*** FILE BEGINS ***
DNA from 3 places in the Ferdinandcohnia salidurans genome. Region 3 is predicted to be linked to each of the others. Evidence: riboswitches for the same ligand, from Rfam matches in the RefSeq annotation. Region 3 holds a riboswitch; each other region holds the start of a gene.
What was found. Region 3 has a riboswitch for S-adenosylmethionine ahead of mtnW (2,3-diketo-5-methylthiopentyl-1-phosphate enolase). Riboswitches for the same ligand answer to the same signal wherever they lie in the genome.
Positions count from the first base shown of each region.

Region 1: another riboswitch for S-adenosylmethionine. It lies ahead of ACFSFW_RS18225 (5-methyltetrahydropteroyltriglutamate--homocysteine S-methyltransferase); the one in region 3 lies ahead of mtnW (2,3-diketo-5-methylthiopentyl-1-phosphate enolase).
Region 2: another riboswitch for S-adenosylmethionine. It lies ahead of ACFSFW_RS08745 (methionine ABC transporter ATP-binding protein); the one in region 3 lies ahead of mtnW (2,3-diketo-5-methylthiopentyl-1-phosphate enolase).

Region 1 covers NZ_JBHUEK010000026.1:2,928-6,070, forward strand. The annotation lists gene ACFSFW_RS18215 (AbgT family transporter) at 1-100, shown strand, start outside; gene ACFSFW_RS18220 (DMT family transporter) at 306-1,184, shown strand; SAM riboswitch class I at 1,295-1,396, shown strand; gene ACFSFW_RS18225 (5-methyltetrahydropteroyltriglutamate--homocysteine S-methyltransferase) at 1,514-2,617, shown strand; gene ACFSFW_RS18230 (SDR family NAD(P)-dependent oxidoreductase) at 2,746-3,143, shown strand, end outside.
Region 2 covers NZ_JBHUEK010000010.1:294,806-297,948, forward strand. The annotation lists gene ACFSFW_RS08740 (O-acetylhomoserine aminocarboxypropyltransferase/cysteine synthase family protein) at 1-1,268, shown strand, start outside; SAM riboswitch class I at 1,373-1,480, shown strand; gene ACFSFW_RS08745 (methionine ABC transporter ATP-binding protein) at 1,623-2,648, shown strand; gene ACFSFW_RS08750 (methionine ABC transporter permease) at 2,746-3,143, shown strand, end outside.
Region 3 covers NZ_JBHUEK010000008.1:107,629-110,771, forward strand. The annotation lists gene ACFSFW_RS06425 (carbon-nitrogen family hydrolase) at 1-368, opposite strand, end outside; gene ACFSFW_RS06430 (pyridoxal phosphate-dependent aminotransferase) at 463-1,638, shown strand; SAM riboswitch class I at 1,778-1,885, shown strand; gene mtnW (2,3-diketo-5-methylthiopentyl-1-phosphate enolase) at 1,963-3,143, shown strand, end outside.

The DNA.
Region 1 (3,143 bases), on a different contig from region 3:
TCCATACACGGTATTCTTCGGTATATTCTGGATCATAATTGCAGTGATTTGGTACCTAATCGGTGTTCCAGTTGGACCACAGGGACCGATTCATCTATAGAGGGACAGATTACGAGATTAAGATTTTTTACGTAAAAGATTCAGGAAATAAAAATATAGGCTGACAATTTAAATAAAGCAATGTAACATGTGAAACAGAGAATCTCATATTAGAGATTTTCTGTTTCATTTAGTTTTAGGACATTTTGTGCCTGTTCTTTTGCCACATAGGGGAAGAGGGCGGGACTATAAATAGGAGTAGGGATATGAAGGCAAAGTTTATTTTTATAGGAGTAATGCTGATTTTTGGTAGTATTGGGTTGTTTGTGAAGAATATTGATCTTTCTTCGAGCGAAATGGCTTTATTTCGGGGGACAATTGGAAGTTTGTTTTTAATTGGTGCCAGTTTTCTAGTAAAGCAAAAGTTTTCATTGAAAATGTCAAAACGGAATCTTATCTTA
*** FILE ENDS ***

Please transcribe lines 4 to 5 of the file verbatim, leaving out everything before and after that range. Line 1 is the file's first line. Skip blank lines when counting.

Region 1: another riboswitch for S-adenosylmethionine. It lies ahead of ACFSFW_RS18225 (5-methyltetrahydropteroyltriglutamate--homocysteine S-methyltransferase); the one in region 3 lies ahead of mtnW (2,3-diketo-5-methylthiopentyl-1-phosphate enolase).
Region 2: another riboswitch for S-adenosylmethionine. It lies ahead of ACFSFW_RS08745 (methionine ABC transporter ATP-binding protein); the one in region 3 lies ahead of mtnW (2,3-diketo-5-methylthiopentyl-1-phosphate enolase).